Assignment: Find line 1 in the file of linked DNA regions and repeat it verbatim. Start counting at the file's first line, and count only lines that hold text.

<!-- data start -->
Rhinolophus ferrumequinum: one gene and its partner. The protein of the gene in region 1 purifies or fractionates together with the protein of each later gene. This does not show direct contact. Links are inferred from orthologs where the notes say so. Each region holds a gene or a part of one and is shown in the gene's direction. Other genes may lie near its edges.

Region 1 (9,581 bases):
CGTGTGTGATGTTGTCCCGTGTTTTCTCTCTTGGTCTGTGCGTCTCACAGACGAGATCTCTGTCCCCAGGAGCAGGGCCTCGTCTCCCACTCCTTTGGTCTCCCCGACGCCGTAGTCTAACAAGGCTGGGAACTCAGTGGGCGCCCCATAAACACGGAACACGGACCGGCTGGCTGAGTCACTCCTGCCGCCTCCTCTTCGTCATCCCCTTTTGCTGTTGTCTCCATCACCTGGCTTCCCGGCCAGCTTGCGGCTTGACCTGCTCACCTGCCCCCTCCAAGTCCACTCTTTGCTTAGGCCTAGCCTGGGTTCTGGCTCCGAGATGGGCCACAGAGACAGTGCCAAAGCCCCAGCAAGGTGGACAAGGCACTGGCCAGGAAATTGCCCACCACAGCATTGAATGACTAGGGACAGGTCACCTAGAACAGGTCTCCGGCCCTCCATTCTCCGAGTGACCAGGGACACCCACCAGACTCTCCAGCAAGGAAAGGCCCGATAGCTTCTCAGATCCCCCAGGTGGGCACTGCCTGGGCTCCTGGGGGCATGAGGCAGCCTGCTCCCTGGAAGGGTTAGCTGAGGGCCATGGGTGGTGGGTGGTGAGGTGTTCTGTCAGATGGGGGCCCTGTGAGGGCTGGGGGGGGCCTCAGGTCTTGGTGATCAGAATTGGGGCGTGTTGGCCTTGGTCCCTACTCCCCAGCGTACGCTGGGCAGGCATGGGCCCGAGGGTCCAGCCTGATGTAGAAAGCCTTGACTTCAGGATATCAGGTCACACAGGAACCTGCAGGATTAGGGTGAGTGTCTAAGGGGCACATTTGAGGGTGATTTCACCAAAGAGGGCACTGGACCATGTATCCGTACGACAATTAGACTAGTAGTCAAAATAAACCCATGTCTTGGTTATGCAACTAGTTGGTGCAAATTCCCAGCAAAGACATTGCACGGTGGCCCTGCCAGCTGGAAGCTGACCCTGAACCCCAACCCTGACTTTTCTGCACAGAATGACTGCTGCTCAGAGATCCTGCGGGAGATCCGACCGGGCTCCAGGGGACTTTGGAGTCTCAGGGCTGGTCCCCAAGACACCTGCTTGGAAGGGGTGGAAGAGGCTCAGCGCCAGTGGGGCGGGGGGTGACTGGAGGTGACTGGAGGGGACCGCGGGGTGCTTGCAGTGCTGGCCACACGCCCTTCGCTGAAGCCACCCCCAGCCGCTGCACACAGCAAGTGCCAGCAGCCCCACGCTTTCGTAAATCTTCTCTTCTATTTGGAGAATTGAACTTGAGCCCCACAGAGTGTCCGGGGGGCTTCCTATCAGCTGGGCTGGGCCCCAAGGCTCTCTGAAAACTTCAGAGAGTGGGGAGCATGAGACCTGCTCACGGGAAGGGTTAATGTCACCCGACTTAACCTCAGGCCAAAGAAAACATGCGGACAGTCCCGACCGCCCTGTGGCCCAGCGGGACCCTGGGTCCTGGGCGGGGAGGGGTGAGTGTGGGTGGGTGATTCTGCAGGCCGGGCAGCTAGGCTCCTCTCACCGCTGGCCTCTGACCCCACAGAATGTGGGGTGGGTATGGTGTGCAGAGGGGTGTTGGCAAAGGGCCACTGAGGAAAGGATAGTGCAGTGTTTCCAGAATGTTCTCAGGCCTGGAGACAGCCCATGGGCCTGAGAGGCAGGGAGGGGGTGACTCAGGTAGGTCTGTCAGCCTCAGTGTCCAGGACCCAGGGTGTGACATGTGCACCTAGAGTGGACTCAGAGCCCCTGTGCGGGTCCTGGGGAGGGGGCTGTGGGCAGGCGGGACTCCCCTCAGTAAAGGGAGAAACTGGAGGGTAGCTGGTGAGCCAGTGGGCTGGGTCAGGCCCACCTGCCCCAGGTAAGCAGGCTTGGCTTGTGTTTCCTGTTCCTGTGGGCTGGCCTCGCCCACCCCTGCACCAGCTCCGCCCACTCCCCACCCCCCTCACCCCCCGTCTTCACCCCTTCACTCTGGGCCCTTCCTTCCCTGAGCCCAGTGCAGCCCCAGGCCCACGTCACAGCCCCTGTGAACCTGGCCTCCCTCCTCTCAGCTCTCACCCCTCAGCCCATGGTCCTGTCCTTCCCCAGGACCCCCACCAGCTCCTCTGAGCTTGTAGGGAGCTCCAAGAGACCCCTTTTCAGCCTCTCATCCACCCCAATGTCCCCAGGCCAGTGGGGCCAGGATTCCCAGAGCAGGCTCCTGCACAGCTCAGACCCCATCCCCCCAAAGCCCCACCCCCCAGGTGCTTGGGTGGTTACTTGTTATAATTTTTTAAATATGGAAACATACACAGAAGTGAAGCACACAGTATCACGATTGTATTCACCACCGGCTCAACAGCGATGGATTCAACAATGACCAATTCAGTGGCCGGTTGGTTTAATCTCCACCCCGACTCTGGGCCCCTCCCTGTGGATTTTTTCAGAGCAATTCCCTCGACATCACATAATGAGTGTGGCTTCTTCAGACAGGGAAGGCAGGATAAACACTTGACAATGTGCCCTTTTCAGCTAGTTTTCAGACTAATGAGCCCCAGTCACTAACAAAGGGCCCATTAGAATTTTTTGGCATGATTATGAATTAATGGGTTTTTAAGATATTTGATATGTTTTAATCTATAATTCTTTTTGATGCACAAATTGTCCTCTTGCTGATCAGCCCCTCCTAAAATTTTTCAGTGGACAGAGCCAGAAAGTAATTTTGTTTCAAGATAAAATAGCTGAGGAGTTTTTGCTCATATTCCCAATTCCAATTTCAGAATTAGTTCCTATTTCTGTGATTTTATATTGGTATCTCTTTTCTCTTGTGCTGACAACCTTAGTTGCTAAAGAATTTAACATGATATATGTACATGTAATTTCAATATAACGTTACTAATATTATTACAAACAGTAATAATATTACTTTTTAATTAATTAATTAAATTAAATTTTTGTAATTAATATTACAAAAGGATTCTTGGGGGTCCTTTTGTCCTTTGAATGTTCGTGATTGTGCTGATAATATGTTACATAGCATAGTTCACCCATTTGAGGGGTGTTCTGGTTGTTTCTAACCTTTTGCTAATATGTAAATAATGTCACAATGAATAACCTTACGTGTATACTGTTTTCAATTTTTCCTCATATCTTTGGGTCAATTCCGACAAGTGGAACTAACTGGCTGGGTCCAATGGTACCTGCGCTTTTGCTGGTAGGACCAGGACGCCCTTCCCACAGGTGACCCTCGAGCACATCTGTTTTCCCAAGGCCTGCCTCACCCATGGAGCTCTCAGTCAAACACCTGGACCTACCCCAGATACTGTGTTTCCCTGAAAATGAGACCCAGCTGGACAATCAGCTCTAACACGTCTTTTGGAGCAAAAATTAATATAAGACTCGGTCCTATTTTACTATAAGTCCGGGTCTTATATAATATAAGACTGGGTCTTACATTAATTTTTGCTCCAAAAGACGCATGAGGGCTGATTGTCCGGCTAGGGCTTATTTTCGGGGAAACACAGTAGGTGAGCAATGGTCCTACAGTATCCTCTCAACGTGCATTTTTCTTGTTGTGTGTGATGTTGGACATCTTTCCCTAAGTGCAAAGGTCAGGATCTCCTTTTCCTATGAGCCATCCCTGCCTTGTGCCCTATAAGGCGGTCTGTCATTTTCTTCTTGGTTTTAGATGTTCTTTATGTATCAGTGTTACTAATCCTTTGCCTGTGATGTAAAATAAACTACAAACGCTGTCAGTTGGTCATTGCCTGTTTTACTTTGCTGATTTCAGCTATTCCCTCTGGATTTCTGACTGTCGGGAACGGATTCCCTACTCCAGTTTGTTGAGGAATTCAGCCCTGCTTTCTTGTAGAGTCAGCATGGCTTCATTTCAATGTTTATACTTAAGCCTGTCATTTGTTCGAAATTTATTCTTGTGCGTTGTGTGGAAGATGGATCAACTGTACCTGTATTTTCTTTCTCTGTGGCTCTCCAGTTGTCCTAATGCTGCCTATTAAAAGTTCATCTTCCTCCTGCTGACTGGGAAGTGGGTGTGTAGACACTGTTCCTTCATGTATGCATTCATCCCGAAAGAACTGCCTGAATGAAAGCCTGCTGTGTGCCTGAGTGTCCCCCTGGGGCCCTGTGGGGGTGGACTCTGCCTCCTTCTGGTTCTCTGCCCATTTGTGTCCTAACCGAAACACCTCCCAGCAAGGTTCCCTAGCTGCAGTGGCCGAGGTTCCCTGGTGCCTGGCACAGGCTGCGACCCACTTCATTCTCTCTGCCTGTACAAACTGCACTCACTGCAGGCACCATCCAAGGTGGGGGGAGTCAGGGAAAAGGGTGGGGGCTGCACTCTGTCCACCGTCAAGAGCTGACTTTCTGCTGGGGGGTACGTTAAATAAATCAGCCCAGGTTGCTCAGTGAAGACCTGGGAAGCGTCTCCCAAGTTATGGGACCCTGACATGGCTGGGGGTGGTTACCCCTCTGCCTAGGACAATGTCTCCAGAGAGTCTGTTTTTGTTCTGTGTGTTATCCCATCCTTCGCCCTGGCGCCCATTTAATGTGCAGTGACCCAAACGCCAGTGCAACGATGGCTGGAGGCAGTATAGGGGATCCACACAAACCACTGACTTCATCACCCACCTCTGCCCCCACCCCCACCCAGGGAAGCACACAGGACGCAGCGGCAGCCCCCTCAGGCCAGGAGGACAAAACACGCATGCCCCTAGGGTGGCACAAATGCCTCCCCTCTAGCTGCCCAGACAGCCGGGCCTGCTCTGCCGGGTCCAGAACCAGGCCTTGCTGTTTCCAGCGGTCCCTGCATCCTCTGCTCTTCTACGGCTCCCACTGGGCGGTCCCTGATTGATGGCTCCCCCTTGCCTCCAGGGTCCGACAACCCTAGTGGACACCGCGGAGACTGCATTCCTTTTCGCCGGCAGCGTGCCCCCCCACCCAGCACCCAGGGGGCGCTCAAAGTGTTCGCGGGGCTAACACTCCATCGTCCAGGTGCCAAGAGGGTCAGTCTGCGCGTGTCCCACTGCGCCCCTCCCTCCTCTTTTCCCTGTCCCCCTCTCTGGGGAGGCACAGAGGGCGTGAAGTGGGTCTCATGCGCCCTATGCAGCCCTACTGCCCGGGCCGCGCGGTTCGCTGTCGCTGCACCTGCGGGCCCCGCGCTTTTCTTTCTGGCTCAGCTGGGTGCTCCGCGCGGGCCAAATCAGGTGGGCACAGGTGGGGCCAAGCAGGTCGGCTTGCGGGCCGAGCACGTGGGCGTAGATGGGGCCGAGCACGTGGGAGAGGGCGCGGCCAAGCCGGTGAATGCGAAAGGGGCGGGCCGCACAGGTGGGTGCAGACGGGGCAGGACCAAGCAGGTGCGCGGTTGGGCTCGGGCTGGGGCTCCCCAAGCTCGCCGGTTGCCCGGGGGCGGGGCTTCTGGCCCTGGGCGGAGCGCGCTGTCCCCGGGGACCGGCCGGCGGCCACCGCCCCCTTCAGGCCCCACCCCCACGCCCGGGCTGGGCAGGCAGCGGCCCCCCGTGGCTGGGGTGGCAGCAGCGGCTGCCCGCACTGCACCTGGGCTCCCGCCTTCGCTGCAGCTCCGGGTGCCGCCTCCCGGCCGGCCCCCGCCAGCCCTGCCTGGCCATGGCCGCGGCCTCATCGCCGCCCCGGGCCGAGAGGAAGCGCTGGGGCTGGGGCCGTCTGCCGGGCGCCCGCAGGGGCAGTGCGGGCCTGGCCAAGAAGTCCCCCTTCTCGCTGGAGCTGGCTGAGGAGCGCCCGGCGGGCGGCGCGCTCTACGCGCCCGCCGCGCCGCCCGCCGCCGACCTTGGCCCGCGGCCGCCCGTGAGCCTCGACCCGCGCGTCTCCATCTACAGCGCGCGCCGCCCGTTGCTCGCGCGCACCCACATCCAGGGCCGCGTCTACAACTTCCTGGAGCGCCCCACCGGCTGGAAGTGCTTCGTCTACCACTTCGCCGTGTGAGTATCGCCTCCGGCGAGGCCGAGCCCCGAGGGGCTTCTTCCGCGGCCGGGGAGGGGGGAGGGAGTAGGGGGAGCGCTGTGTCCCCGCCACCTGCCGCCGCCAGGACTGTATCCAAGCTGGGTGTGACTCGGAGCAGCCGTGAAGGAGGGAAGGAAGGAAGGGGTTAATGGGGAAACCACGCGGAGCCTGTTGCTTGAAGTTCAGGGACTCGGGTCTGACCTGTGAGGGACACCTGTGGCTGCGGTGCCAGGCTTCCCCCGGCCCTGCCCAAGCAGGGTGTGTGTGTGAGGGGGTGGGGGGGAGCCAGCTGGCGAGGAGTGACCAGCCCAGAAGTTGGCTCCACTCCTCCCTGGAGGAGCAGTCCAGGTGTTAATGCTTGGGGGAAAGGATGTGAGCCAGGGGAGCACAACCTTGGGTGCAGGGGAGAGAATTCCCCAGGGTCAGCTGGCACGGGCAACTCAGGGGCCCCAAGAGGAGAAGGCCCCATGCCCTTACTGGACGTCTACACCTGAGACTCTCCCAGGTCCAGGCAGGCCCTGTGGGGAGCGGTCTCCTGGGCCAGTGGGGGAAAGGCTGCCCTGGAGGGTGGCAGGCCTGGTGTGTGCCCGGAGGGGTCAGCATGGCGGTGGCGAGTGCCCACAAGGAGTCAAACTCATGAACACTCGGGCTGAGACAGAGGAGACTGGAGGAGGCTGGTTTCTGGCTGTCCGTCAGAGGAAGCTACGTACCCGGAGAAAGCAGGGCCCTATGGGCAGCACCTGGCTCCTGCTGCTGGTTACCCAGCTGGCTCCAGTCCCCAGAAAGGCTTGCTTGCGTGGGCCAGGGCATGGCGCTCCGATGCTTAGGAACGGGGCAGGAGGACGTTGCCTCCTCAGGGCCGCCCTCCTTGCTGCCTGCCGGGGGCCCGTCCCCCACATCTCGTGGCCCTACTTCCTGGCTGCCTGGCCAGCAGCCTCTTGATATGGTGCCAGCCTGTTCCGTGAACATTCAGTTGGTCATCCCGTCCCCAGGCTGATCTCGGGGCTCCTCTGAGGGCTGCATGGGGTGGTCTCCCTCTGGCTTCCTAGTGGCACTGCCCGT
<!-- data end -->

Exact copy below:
Rhinolophus ferrumequinum: one gene and its partner. The protein of the gene in region 1 purifies or fractionates together with the protein of each later gene. This does not show direct contact. Links are inferred from orthologs where the notes say so. Each region holds a gene or a part of one and is shown in the gene's direction. Other genes may lie near its edges.